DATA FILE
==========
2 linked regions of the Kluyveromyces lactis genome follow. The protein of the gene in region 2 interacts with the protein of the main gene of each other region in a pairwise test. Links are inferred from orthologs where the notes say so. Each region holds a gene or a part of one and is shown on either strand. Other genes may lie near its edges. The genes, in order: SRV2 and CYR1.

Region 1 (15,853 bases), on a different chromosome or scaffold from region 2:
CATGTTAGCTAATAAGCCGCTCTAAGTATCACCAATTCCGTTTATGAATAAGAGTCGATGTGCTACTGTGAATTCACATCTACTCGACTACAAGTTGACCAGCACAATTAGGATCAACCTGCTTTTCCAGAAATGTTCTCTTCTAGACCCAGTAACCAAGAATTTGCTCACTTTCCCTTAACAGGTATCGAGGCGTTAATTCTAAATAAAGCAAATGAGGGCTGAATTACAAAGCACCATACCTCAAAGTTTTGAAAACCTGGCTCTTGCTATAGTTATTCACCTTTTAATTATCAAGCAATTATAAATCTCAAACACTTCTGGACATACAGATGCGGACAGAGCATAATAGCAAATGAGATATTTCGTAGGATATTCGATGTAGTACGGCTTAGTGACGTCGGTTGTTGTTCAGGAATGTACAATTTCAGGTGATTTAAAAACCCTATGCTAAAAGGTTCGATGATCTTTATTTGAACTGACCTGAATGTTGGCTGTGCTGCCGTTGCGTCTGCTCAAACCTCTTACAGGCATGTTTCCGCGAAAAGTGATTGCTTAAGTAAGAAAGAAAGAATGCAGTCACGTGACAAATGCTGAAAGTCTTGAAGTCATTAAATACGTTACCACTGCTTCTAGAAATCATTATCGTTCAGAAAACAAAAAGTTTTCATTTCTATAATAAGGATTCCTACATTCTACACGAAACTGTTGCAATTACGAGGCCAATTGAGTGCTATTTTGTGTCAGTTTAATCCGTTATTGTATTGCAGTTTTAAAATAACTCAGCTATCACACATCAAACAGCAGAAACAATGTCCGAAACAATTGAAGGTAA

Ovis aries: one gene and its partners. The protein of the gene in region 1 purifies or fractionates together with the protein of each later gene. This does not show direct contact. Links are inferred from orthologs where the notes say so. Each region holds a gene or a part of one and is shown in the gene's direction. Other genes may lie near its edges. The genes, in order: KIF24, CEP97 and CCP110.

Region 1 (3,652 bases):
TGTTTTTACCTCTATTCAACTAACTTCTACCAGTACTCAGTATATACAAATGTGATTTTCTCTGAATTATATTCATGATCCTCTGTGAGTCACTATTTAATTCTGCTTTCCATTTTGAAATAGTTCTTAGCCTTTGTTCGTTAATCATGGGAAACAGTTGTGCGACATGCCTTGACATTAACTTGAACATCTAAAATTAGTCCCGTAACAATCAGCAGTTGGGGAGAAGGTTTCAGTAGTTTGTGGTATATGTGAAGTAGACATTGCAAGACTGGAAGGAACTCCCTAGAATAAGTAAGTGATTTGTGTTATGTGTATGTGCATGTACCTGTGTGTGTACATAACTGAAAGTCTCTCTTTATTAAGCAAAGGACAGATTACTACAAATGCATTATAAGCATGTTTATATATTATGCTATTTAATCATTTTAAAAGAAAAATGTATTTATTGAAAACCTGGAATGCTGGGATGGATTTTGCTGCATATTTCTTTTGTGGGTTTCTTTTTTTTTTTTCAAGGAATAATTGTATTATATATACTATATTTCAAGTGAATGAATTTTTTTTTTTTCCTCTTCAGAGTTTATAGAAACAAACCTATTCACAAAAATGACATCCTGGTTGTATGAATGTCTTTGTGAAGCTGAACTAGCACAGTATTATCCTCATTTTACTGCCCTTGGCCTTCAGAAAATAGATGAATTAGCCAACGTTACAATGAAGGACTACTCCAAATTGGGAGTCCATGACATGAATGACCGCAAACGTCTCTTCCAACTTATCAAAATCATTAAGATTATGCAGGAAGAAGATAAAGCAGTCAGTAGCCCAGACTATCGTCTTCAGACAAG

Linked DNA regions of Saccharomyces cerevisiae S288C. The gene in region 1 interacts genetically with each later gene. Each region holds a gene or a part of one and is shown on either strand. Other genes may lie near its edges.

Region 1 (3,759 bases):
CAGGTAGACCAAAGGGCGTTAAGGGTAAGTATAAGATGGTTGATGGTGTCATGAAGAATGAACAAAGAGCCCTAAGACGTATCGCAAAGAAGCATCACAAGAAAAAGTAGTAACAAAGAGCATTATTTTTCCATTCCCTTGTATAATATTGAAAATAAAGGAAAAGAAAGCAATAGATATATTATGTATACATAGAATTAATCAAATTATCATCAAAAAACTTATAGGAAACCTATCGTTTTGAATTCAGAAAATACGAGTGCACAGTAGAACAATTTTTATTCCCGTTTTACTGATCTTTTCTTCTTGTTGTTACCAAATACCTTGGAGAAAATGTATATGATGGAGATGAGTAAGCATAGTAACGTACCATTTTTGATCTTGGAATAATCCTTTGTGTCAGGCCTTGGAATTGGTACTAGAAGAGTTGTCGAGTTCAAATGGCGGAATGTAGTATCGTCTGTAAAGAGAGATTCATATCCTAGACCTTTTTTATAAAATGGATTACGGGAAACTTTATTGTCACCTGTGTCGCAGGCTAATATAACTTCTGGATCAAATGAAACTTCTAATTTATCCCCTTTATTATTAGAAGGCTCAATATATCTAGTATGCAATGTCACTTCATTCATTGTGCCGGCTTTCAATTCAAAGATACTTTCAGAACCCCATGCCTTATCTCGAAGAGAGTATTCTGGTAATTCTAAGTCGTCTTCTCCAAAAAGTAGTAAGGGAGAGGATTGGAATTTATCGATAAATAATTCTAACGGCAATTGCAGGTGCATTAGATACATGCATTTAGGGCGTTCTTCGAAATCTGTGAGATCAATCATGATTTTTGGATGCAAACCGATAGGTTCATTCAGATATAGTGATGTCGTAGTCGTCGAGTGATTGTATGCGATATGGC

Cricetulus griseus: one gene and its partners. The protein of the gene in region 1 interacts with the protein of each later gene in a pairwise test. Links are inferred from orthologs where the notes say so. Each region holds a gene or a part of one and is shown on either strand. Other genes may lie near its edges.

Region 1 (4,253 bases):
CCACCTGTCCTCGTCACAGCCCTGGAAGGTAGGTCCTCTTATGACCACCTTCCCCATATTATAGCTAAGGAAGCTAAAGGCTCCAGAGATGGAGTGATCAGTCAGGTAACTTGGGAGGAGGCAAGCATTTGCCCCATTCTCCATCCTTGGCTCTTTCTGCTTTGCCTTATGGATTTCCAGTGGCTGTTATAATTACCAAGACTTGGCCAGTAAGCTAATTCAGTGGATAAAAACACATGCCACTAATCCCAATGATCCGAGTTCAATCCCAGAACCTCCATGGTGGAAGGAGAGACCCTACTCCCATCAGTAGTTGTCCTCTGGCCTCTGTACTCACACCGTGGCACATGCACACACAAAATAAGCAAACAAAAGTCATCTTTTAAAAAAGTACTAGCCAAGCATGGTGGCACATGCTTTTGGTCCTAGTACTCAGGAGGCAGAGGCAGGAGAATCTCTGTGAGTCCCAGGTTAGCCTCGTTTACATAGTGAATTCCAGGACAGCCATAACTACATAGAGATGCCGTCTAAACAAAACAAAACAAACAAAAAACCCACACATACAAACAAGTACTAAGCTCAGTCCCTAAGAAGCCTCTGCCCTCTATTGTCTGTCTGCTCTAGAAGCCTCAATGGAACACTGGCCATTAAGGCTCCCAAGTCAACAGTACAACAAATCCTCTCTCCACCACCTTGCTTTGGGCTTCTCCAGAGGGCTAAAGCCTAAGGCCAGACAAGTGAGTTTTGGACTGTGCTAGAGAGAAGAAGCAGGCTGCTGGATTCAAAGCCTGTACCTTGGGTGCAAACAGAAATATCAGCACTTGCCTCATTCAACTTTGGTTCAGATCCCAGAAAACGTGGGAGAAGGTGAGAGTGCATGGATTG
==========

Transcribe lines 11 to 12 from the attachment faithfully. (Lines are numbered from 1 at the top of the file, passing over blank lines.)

Region 1 (4,253 bases):
CCACCTGTCCTCGTCACAGCCCTGGAAGGTAGGTCCTCTTATGACCACCTTCCCCATATTATAGCTAAGGAAGCTAAAGGCTCCAGAGATGGAGTGATCAGTCAGGTAACTTGGGAGGAGGCAAGCATTTGCCCCATTCTCCATCCTTGGCTCTTTCTGCTTTGCCTTATGGATTTCCAGTGGCTGTTATAATTACCAAGACTTGGCCAGTAAGCTAATTCAGTGGATAAAAACACATGCCACTAATCCCAATGATCCGAGTTCAATCCCAGAACCTCCATGGTGGAAGGAGAGACCCTACTCCCATCAGTAGTTGTCCTCTGGCCTCTGTACTCACACCGTGGCACATGCACACACAAAATAAGCAAACAAAAGTCATCTTTTAAAAAAGTACTAGCCAAGCATGGTGGCACATGCTTTTGGTCCTAGTACTCAGGAGGCAGAGGCAGGAGAATCTCTGTGAGTCCCAGGTTAGCCTCGTTTACATAGTGAATTCCAGGACAGCCATAACTACATAGAGATGCCGTCTAAACAAAACAAAACAAACAAAAAACCCACACATACAAACAAGTACTAAGCTCAGTCCCTAAGAAGCCTCTGCCCTCTATTGTCTGTCTGCTCTAGAAGCCTCAATGGAACACTGGCCATTAAGGCTCCCAAGTCAACAGTACAACAAATCCTCTCTCCACCACCTTGCTTTGGGCTTCTCCAGAGGGCTAAAGCCTAAGGCCAGACAAGTGAGTTTTGGACTGTGCTAGAGAGAAGAAGCAGGCTGCTGGATTCAAAGCCTGTACCTTGGGTGCAAACAGAAATATCAGCACTTGCCTCATTCAACTTTGGTTCAGATCCCAGAAAACGTGGGAGAAGGTGAGAGTGCATGGATTG